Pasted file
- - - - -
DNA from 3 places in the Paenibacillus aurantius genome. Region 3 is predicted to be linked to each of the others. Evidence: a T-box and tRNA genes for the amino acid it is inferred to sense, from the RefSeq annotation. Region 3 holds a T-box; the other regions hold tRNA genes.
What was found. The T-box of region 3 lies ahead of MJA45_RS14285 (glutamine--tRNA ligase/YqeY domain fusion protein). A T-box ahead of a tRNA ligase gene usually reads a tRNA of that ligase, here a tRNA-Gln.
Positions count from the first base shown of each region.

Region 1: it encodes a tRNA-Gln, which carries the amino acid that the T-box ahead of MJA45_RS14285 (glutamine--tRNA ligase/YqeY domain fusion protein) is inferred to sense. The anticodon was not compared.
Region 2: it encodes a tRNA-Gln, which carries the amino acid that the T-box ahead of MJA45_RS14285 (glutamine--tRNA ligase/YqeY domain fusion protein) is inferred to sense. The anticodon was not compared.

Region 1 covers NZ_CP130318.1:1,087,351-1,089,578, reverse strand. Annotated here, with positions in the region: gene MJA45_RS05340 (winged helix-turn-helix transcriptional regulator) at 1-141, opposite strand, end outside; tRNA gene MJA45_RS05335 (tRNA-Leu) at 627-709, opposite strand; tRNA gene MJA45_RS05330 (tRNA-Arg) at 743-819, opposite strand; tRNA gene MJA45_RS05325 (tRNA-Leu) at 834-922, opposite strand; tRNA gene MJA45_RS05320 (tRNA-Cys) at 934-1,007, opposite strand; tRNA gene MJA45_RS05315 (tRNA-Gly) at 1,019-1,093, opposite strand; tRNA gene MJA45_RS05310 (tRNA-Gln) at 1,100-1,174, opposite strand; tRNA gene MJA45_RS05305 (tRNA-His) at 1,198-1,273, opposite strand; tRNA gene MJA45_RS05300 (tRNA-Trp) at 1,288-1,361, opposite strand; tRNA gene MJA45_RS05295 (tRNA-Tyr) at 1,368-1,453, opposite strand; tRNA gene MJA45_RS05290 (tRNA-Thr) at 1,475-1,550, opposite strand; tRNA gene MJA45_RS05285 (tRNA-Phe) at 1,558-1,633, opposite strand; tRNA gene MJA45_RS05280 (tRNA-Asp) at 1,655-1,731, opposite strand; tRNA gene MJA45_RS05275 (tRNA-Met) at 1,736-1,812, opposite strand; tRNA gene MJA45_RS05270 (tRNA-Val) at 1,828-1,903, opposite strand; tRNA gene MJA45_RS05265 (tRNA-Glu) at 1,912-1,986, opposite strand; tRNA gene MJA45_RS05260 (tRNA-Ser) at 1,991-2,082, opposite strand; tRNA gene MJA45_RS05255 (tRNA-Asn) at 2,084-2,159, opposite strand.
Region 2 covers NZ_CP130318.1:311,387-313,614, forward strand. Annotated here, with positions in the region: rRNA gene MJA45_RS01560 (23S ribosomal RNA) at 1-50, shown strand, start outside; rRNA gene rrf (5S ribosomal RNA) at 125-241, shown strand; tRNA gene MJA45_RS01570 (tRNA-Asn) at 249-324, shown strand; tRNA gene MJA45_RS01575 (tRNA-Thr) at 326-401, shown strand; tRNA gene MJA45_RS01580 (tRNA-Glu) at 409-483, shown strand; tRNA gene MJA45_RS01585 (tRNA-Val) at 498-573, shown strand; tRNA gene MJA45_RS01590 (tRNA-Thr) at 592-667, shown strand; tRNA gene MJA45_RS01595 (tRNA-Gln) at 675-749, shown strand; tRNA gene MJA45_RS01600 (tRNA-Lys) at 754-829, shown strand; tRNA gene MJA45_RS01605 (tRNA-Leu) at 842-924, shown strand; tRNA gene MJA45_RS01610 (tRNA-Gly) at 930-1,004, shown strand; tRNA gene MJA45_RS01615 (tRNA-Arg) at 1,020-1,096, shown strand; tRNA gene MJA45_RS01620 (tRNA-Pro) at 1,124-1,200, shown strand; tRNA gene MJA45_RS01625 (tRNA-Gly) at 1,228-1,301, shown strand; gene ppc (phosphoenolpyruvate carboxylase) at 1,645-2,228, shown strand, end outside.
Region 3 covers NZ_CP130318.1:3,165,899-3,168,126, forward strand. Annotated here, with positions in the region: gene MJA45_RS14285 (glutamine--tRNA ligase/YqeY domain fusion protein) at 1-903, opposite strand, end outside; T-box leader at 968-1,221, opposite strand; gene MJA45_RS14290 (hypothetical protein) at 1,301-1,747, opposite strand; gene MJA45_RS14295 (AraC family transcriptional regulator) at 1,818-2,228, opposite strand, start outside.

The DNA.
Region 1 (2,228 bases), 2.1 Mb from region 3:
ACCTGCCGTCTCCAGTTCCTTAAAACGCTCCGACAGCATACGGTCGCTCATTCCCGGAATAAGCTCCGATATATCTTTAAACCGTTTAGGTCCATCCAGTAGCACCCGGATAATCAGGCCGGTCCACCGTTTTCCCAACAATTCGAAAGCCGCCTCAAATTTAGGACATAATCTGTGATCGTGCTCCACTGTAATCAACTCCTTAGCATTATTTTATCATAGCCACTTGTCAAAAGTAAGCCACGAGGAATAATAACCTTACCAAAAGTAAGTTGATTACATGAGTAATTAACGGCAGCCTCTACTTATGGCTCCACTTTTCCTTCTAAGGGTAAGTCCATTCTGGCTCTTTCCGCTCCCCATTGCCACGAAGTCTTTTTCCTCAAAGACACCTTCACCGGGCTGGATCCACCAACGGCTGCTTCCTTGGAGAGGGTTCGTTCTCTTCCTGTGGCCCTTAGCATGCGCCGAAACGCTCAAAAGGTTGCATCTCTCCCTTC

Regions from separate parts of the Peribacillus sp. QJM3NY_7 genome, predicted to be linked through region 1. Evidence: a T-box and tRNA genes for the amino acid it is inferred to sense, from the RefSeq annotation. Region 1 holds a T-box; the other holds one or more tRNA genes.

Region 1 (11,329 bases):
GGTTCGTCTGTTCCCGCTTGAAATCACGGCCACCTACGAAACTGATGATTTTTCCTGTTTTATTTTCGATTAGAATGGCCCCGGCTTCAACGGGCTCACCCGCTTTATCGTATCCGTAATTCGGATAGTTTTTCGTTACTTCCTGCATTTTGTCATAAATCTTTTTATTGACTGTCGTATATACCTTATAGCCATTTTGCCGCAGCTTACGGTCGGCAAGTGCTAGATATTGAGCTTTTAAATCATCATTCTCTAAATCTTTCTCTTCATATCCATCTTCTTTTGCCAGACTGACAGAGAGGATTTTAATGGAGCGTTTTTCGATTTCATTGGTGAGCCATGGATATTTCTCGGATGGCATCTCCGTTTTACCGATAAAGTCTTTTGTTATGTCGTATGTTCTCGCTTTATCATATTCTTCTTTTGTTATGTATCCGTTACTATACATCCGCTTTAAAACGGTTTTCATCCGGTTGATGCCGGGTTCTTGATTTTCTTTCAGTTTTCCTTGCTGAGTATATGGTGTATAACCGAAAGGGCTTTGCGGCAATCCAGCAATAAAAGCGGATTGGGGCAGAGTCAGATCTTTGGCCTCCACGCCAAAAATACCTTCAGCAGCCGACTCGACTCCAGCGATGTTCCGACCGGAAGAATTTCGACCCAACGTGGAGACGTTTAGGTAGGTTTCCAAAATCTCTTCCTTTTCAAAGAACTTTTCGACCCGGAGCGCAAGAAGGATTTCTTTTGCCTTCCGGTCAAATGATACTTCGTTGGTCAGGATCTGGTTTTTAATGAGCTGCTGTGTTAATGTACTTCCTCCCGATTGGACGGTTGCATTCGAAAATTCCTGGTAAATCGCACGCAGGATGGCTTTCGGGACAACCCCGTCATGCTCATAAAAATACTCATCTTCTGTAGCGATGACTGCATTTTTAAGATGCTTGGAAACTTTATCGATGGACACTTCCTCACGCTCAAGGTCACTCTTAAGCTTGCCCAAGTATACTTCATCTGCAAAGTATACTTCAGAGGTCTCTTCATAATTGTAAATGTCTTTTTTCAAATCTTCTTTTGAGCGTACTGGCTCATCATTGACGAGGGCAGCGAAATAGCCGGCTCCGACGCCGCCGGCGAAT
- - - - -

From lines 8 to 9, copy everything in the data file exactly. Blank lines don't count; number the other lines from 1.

Region 3 covers NZ_CP130318.1:3,165,899-3,168,126, forward strand. Annotated here, with positions in the region: gene MJA45_RS14285 (glutamine--tRNA ligase/YqeY domain fusion protein) at 1-903, opposite strand, end outside; T-box leader at 968-1,221, opposite strand; gene MJA45_RS14290 (hypothetical protein) at 1,301-1,747, opposite strand; gene MJA45_RS14295 (AraC family transcriptional regulator) at 1,818-2,228, opposite strand, start outside.

The DNA.